Advanced search

AIBU to think there is too much pressure and expectations put on infant school children

(189 Posts)
BazilGin Mon 19-Sep-16 20:44:09

This may be a huge cultural difference that I will never get over. I started primary school at the age of 7. I move to the UK 10 years ago and my August born daughter started reception just after her 4th birthday. This in itself is wrong, but I am honestly shocked at the curriculum the teachers have to follow. She has just started year one and is given spellings every week that the teacher tests on Monday morning. AIBU to think this is too much too soon? She is doing well academically, but said she is sad they are not allowed to play and "in the morning it's literacy and we just have to get on with it". At this age I though they are just learning through play! Clearly not sad !! I honestly believed that infant school will be more play based, but they were doing lots of writing/ready ng etc even in reception. DD went to a wonderful Montessori preschool and somehow I thought that infant school will be just extension of that, sadly not. I wish the whole system was different. If my circumstances were different, I would home school as it breaks my heart.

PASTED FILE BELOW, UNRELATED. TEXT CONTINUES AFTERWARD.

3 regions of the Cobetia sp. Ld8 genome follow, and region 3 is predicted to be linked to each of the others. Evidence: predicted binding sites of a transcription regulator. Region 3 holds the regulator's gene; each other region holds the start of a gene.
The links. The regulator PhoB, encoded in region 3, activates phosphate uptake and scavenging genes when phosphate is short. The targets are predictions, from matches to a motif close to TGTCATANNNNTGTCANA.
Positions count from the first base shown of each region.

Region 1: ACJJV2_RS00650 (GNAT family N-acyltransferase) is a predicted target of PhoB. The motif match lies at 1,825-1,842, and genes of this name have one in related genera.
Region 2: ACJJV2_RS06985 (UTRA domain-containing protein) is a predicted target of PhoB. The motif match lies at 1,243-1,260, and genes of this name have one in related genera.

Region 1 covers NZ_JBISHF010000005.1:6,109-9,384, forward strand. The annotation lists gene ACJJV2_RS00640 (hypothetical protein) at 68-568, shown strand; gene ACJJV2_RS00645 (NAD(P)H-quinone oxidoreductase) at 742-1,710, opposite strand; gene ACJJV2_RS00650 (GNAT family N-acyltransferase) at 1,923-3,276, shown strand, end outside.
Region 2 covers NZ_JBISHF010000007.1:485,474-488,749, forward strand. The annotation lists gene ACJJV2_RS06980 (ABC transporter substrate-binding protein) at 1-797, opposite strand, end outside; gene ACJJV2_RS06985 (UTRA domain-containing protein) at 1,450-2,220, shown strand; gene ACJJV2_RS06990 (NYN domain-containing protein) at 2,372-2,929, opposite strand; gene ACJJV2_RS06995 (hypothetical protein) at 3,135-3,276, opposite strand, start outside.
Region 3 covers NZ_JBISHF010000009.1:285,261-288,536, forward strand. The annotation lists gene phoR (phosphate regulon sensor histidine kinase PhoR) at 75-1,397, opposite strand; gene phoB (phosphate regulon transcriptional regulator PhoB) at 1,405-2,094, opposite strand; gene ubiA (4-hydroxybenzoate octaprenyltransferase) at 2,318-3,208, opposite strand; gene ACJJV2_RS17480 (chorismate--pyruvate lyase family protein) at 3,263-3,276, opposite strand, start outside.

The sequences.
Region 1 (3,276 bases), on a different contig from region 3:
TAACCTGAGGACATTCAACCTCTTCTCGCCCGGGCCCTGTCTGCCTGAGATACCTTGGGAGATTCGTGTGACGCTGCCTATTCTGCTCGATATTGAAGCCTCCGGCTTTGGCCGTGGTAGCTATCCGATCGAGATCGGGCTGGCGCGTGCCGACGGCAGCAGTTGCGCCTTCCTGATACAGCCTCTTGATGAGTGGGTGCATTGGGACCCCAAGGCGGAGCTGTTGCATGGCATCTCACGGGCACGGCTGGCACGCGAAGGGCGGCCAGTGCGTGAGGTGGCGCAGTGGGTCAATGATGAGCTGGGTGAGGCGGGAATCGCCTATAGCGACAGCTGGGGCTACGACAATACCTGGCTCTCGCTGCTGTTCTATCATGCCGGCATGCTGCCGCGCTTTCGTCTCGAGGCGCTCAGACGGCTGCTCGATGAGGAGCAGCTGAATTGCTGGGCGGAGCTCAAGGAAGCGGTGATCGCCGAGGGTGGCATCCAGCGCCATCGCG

Banananananana Mon 19-Sep-16 20:51:53


steveharley Mon 19-Sep-16 20:52:11

The infants have to knuckle down and learn their spellings so that the Y4s can write like robots using fronted adverbials and so that everyone can correctly underline the past progressive tense in Y6. Without that, the year group test percentage drops, ofsted arrive and the school needs improving.
When parents stop choosing schools by sat results the madness may end.

ScarfForAGiraffe Mon 19-Sep-16 20:55:29

sad it's not going to change is it. I wish I could afford private often.

pointythings Mon 19-Sep-16 20:57:19

It was bad when my DDs started (they are now 13 and 15) and it is infinitely worse now. The worst of it is that it achieves nothing - so many countries start formal school later and yet get better results. But until parents stop buying the bullshit, nothing will ever change.

Aeroflotgirl Mon 19-Sep-16 21:01:08

I totally agree with you, we have got it so wrong in the uk. We shoukd learn from countries such as Finland, and Norway, who don't start school until later and are hands in and learn through play. Ds 4 started full time school today, and tables lined with red text books and pencils, looked so formal. I thought where is the learning through play bit😔

BazilGin Mon 19-Sep-16 21:01:46

Can we change it? Start a petition?! I feel that the system has already killed her soul. That innate thirst for learning has been crushed sad.

Leggytadpole Mon 19-Sep-16 21:03:05

I don't think parents are buying the bullshit though pointy. I agree with the OP and I know that many of my son's Y1 friends parents also feel the same, but realistically what can we do? I'd love to home school but I need to work to pay the bills. There are no alternative schools near us. So what's the other option?